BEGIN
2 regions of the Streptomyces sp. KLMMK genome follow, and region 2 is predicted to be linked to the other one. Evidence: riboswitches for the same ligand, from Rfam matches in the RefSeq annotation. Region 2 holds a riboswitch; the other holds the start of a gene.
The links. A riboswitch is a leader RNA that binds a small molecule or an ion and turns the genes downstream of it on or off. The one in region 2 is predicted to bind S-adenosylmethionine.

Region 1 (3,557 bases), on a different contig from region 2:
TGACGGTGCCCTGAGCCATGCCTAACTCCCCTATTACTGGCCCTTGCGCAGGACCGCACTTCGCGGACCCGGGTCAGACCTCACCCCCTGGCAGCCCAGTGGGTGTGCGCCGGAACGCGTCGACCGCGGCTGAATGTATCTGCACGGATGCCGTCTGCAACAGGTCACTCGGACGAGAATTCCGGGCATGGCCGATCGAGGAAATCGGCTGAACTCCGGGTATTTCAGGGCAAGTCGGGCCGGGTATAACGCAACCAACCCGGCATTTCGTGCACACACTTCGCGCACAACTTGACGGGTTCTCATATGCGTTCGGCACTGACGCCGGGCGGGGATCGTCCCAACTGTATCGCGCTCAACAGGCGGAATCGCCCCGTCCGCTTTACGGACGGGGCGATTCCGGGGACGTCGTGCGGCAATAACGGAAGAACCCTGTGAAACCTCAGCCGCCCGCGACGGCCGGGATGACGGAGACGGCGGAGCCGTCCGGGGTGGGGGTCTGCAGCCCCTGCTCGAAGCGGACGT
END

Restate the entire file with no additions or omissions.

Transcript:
2 regions of the Streptomyces sp. KLMMK genome follow, and region 2 is predicted to be linked to the other one. Evidence: riboswitches for the same ligand, from Rfam matches in the RefSeq annotation. Region 2 holds a riboswitch; the other holds the start of a gene.
The links. A riboswitch is a leader RNA that binds a small molecule or an ion and turns the genes downstream of it on or off. The one in region 2 is predicted to bind S-adenosylmethionine.

Region 1 (3,557 bases), on a different contig from region 2:
TGACGGTGCCCTGAGCCATGCCTAACTCCCCTATTACTGGCCCTTGCGCAGGACCGCACTTCGCGGACCCGGGTCAGACCTCACCCCCTGGCAGCCCAGTGGGTGTGCGCCGGAACGCGTCGACCGCGGCTGAATGTATCTGCACGGATGCCGTCTGCAACAGGTCACTCGGACGAGAATTCCGGGCATGGCCGATCGAGGAAATCGGCTGAACTCCGGGTATTTCAGGGCAAGTCGGGCCGGGTATAACGCAACCAACCCGGCATTTCGTGCACACACTTCGCGCACAACTTGACGGGTTCTCATATGCGTTCGGCACTGACGCCGGGCGGGGATCGTCCCAACTGTATCGCGCTCAACAGGCGGAATCGCCCCGTCCGCTTTACGGACGGGGCGATTCCGGGGACGTCGTGCGGCAATAACGGAAGAACCCTGTGAAACCTCAGCCGCCCGCGACGGCCGGGATGACGGAGACGGCGGAGCCGTCCGGGGTGGGGGTCTGCAGCCCCTGCTCGAAGCGGACGT